“Is it a myth?” My colleague standing next to me asked in the back room. “Treating cancer, are we really doing anything to help these patients?” I pulled up a scan of a patient diagnosed with melanoma that had spread to the lungs, who was receiving a novel agent and showed the questioner the response. He stared “wow, you are doing something!” As I looked at the end result, I thought it was a masterpiece. How did it come about? Was it just the permissive circumstances this time? Like a painting of a landscape that was itself beautiful, or the weaving of a magical fabric that falls beautifully regardless of the tailor’s skill… or a simple dish with overpowering spices that work every time? I smiled. I’d like to think I am all 3 of them.
I never walk into a room to deliver bad news smiling, and when I am clearly smiling as I enter the room that simple deduction is hard for my patients to make. I had a college student follow me in clinic today and we both walked into the room together. My patient stood up and amicably said hello, in his usual way, we were quickly chattering off, laughs, jokes and playing catch up.
In the midst of it, I tapped him on the shoulder and told him that his scans looked great, there was no evidence that the cancer had come back. He gave me a very solemn look, as he stared back wanting to believe me. “Really Mo?” he asked. “Wow, that is great.” We talked about his fears and where he was in his life. He shared, he no longer was scared the night before the scan, but he really became tense just right after the scan. I told him they needed to increase the medication they give him prior to the scan so he could come in all casual and relaxed. We all roared in laughter.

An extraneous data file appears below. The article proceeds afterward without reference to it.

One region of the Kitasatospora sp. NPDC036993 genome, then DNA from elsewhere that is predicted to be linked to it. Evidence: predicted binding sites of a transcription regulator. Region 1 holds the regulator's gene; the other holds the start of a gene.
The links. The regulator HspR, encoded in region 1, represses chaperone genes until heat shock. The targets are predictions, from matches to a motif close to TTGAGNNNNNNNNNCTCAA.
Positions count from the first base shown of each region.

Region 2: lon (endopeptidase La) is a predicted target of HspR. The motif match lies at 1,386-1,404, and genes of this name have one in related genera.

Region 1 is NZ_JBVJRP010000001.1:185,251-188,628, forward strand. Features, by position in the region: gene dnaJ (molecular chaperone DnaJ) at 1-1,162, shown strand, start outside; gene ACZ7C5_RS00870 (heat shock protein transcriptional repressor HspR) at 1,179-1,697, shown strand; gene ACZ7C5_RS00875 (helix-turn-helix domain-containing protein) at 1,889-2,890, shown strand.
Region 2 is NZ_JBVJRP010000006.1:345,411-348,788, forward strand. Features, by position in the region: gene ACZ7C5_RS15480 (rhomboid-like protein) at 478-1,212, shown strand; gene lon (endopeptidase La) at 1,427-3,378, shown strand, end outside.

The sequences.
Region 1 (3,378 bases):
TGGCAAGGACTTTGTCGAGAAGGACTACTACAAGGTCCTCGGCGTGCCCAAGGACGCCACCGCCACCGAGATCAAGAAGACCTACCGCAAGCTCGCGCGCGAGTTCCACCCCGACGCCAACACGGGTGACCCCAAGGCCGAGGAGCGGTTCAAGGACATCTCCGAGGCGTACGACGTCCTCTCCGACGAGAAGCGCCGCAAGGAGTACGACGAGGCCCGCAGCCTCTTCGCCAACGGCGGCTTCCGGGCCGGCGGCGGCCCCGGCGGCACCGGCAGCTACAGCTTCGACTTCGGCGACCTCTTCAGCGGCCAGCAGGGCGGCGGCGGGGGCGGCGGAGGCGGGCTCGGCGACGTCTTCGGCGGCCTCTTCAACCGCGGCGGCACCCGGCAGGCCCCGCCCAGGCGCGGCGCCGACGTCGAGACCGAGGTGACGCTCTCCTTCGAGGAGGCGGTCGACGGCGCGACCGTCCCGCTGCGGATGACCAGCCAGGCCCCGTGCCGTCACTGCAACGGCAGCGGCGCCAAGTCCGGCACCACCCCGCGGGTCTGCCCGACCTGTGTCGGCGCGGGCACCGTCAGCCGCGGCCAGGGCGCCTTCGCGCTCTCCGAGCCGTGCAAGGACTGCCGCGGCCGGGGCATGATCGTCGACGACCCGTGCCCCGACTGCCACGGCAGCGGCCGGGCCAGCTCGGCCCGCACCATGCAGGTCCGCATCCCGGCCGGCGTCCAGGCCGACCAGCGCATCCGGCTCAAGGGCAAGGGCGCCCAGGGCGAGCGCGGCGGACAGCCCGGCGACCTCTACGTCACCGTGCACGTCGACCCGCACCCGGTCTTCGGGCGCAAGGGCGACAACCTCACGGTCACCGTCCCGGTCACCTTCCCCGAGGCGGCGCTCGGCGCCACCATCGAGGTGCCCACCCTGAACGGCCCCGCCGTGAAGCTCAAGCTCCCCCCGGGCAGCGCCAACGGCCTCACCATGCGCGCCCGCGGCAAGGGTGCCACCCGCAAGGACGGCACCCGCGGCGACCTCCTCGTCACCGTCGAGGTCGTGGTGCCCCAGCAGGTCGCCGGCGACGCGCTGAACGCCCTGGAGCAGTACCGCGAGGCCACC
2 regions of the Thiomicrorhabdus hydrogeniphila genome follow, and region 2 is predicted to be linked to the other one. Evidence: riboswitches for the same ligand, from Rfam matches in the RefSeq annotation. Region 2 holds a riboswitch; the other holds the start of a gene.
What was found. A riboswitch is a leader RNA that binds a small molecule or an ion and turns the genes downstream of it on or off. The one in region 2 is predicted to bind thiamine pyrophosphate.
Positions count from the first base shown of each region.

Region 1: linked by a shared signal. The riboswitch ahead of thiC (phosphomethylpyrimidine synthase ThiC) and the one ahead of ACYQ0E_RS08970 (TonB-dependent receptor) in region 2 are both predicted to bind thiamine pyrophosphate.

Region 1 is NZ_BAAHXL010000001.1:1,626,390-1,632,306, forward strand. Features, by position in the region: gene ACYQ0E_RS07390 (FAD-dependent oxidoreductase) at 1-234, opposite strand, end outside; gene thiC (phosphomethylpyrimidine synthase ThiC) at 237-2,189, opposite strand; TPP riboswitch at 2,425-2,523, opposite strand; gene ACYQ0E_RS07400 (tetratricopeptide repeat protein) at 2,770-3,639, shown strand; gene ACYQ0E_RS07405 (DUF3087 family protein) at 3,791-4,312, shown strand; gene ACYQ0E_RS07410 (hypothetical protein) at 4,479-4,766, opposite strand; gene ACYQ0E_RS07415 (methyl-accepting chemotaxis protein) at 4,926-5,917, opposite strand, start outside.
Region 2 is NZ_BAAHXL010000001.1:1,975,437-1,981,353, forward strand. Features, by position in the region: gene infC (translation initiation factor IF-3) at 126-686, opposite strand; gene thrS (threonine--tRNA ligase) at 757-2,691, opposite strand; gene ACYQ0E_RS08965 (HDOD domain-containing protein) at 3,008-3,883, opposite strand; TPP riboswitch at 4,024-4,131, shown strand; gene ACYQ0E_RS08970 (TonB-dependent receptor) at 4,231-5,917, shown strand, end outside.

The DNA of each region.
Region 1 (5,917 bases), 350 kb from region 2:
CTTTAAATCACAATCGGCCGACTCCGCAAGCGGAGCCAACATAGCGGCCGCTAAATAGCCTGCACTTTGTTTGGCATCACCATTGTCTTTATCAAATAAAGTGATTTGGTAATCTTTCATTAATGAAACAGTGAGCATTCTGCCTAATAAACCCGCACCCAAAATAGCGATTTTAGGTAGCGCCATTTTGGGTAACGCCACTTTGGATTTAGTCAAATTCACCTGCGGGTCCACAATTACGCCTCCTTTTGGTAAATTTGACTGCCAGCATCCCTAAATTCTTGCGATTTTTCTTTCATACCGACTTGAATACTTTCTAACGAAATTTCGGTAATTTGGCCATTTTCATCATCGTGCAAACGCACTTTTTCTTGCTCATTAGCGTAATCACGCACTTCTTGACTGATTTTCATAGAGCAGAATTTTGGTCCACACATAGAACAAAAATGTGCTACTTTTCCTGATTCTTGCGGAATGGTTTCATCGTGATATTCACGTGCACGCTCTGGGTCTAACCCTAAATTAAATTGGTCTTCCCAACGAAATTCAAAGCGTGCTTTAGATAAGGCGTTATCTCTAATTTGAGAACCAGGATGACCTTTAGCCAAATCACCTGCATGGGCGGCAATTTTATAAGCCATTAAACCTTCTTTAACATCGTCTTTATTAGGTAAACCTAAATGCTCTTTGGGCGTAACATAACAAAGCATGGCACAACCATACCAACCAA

Then came the hugs. Everyone in the room gave me hugs. My patient startled me with what he said next. It was a truth best expressed from him, and it’s when I do my best listening. He did not talk directly to me but to the college student who was silently observing everything. He said, “Let me tell you something, this man, helped me make a difficult decision, he navigated all my options carefully, not omitting anything, he gave me choices and then showed me the way to go and that is why we chose the treatment, and it worked!”
Ah I thought; don’t dismiss the tailor who weaves a good fabric, the chef and how he adds his signature spice, or the painter who makes colors come alive. I realized I served him well and I still do. He brought alive his thoughts and expressed them to me helping me see through the fabric of his reality.
I listened intently to his thank you, taking it in whole heartedly. His words were heartfelt, and so was my joy.
3 thoughts on “Fabric”
Your #1 fan here and very good blog this week. You are such an awsome teacher and I love that when you talk to John and I you really explain things in different ways so we understand. I am glad I have you in my corner. Thank you for being my amazing doctor of science!
This ability to navigate, to clarify the murky substance that is oncological management for your patients, was one of the most valuable lessons I have learned from you. One of my first goals of independent practice is to master it.
The things that you explain to your patients and the clearness with which explain the bad news as well as the good news helps them deal with the issues. I have been on both ends, I have received good news with my melanoma and my daughter Jacquelyn unfortunately received bad news and the disease eventually took her life, but in both situations your honesty and knowledge made our decisions simpler. Your abilities are a Godsend and you cannot begin to know how much it is needed and appreciated.